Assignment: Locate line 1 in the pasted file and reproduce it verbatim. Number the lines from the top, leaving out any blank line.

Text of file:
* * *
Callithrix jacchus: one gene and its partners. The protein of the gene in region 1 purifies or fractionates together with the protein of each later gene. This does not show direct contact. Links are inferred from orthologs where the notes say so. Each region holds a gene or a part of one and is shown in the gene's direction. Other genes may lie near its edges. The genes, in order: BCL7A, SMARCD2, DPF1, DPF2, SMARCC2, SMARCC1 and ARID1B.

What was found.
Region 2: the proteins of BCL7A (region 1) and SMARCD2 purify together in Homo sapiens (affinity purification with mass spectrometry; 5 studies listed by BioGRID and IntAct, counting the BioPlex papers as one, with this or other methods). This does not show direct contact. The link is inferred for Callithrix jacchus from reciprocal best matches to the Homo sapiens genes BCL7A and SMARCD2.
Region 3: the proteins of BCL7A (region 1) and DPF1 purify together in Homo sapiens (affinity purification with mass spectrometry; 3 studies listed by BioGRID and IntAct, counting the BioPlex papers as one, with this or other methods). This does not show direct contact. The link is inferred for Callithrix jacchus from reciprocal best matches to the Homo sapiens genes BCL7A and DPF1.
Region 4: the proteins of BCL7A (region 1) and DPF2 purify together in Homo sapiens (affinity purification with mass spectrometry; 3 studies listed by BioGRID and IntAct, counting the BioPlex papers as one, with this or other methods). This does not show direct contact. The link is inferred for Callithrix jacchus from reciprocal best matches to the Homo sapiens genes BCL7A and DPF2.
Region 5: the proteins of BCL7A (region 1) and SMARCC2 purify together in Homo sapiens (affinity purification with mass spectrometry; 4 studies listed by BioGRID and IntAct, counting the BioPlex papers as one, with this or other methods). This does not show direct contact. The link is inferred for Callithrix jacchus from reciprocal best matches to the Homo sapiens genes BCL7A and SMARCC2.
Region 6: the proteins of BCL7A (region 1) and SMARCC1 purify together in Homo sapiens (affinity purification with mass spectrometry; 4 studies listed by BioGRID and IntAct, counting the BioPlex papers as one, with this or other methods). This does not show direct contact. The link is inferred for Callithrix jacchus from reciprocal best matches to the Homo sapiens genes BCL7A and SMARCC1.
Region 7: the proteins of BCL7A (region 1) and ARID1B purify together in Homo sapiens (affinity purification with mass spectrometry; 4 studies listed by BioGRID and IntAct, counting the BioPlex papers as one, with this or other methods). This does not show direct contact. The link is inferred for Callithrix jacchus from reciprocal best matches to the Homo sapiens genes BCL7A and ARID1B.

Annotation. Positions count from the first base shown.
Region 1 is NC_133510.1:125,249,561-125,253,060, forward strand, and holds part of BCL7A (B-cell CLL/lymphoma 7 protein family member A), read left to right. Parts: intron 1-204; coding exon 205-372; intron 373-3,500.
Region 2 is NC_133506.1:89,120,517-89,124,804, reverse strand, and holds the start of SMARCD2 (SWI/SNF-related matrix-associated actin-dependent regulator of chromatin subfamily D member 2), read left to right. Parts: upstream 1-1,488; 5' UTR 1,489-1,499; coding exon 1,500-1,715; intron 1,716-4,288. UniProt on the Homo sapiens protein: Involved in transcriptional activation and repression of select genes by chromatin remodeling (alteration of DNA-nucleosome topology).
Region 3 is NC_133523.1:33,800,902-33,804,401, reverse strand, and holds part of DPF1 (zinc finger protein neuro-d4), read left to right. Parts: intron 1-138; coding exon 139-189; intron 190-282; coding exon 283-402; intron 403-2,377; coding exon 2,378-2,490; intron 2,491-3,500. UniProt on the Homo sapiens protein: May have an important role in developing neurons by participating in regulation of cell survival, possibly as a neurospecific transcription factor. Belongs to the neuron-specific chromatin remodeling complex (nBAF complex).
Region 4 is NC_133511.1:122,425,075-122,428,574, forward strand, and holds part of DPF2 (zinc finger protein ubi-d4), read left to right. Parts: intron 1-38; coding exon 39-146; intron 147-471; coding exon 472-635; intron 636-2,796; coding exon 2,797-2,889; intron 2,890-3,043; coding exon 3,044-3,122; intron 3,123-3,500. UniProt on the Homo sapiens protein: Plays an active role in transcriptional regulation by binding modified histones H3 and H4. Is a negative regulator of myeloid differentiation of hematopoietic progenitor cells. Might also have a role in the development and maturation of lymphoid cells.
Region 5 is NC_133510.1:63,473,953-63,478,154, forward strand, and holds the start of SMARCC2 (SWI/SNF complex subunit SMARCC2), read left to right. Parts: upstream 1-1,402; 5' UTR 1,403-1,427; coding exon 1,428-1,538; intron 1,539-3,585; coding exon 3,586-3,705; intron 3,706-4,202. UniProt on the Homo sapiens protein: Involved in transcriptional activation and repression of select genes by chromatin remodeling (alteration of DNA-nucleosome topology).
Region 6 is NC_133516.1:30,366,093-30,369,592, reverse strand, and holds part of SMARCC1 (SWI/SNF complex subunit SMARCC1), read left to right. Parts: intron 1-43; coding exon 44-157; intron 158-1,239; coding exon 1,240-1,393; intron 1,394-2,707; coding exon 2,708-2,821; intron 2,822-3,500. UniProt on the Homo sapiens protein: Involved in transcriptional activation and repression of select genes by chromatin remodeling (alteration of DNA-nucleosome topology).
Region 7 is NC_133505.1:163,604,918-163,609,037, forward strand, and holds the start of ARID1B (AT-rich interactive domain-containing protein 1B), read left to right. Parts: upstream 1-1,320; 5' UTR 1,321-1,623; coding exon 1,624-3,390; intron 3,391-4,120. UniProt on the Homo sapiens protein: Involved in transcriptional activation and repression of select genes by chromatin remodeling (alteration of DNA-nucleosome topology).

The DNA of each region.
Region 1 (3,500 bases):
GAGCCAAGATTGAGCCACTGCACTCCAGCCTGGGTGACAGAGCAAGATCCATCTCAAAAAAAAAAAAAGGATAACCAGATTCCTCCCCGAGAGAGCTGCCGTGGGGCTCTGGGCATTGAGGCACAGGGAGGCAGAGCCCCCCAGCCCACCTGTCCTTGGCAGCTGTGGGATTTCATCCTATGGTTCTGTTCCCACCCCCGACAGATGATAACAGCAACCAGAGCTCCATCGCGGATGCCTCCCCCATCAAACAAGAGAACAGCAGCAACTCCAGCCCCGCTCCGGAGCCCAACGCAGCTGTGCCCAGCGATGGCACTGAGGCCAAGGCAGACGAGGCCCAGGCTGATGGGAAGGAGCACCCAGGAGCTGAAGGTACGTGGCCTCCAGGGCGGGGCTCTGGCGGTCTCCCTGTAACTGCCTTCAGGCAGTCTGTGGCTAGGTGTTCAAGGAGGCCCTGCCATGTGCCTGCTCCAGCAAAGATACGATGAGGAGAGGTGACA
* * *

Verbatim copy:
Callithrix jacchus: one gene and its partners. The protein of the gene in region 1 purifies or fractionates together with the protein of each later gene. This does not show direct contact. Links are inferred from orthologs where the notes say so. Each region holds a gene or a part of one and is shown in the gene's direction. Other genes may lie near its edges. The genes, in order: BCL7A, SMARCD2, DPF1, DPF2, SMARCC2, SMARCC1 and ARID1B.